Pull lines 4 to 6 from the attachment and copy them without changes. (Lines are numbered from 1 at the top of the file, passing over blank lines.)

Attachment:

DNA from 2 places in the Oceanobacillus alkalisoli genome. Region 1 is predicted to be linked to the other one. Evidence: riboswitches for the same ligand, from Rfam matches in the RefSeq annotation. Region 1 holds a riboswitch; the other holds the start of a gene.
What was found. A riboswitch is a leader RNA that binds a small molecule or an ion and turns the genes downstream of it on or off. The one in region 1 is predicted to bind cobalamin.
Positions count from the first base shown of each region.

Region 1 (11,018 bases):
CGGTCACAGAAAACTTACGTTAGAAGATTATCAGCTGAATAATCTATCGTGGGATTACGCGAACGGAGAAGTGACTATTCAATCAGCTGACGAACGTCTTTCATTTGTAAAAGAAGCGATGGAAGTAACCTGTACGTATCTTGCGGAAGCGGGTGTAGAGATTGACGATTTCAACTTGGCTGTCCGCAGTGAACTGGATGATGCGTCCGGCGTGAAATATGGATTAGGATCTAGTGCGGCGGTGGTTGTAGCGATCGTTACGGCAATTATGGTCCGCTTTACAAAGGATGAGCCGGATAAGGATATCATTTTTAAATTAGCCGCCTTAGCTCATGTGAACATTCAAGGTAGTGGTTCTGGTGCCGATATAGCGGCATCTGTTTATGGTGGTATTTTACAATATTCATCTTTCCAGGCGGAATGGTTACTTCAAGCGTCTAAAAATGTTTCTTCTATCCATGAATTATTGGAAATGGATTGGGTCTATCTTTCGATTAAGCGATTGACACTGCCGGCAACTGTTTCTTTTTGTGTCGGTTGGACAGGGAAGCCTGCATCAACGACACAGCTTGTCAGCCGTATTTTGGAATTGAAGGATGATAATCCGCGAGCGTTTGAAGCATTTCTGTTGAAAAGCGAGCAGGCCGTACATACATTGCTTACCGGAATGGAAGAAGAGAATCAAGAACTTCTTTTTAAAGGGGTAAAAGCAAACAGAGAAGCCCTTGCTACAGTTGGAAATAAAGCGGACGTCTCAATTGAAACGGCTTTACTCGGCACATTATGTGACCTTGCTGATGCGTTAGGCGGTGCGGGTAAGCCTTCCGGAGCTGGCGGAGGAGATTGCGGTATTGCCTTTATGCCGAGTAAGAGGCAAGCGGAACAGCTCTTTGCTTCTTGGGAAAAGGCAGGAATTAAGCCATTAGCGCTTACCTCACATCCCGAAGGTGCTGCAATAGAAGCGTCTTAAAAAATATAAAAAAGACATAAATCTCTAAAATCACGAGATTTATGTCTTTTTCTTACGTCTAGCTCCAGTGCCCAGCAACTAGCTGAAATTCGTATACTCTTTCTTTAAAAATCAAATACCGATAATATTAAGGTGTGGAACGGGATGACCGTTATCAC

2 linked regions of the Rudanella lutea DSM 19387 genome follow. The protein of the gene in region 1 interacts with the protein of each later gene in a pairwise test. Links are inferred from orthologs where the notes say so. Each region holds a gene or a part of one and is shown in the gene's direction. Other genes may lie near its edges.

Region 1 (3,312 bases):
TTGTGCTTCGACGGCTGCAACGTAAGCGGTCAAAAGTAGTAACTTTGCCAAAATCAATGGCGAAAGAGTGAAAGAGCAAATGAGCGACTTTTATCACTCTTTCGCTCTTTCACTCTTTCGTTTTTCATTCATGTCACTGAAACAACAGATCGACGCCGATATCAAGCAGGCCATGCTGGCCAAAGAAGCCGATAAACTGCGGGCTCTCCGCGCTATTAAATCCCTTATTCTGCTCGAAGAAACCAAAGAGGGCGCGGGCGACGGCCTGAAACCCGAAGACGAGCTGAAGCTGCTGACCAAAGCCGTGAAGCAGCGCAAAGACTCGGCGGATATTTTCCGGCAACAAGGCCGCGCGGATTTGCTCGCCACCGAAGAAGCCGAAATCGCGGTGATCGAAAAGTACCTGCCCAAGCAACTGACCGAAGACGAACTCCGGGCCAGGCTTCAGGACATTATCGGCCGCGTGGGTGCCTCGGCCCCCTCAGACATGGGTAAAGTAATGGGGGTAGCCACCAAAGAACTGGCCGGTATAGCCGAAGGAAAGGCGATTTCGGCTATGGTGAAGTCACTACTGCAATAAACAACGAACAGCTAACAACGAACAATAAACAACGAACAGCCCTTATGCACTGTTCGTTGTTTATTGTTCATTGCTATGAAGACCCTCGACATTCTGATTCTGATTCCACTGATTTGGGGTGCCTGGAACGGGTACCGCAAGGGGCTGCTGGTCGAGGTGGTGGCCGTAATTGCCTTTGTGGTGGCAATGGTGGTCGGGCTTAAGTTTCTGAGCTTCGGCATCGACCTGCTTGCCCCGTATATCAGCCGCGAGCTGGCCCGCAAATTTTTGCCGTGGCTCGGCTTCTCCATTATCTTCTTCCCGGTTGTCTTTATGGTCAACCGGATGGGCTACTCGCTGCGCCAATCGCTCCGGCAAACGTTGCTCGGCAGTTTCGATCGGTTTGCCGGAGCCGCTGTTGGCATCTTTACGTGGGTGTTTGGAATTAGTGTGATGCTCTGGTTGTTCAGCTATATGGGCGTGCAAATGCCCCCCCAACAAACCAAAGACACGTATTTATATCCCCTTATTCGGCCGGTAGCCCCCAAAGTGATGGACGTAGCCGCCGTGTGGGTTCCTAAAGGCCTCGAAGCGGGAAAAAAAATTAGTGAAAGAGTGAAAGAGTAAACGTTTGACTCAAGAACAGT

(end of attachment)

Region 1 (11,018 bases):
CGGTCACAGAAAACTTACGTTAGAAGATTATCAGCTGAATAATCTATCGTGGGATTACGCGAACGGAGAAGTGACTATTCAATCAGCTGACGAACGTCTTTCATTTGTAAAAGAAGCGATGGAAGTAACCTGTACGTATCTTGCGGAAGCGGGTGTAGAGATTGACGATTTCAACTTGGCTGTCCGCAGTGAACTGGATGATGCGTCCGGCGTGAAATATGGATTAGGATCTAGTGCGGCGGTGGTTGTAGCGATCGTTACGGCAATTATGGTCCGCTTTACAAAGGATGAGCCGGATAAGGATATCATTTTTAAATTAGCCGCCTTAGCTCATGTGAACATTCAAGGTAGTGGTTCTGGTGCCGATATAGCGGCATCTGTTTATGGTGGTATTTTACAATATTCATCTTTCCAGGCGGAATGGTTACTTCAAGCGTCTAAAAATGTTTCTTCTATCCATGAATTATTGGAAATGGATTGGGTCTATCTTTCGATTAAGCGATTGACACTGCCGGCAACTGTTTCTTTTTGTGTCGGTTGGACAGGGAAGCCTGCATCAACGACACAGCTTGTCAGCCGTATTTTGGAATTGAAGGATGATAATCCGCGAGCGTTTGAAGCATTTCTGTTGAAAAGCGAGCAGGCCGTACATACATTGCTTACCGGAATGGAAGAAGAGAATCAAGAACTTCTTTTTAAAGGGGTAAAAGCAAACAGAGAAGCCCTTGCTACAGTTGGAAATAAAGCGGACGTCTCAATTGAAACGGCTTTACTCGGCACATTATGTGACCTTGCTGATGCGTTAGGCGGTGCGGGTAAGCCTTCCGGAGCTGGCGGAGGAGATTGCGGTATTGCCTTTATGCCGAGTAAGAGGCAAGCGGAACAGCTCTTTGCTTCTTGGGAAAAGGCAGGAATTAAGCCATTAGCGCTTACCTCACATCCCGAAGGTGCTGCAATAGAAGCGTCTTAAAAAATATAAAAAAGACATAAATCTCTAAAATCACGAGATTTATGTCTTTTTCTTACGTCTAGCTCCAGTGCCCAGCAACTAGCTGAAATTCGTATACTCTTTCTTTAAAAATCAAATACCGATAATATTAAGGTGTGGAACGGGATGACCGTTATCAC

2 linked regions of the Rudanella lutea DSM 19387 genome follow. The protein of the gene in region 1 interacts with the protein of each later gene in a pairwise test. Links are inferred from orthologs where the notes say so. Each region holds a gene or a part of one and is shown in the gene's direction. Other genes may lie near its edges.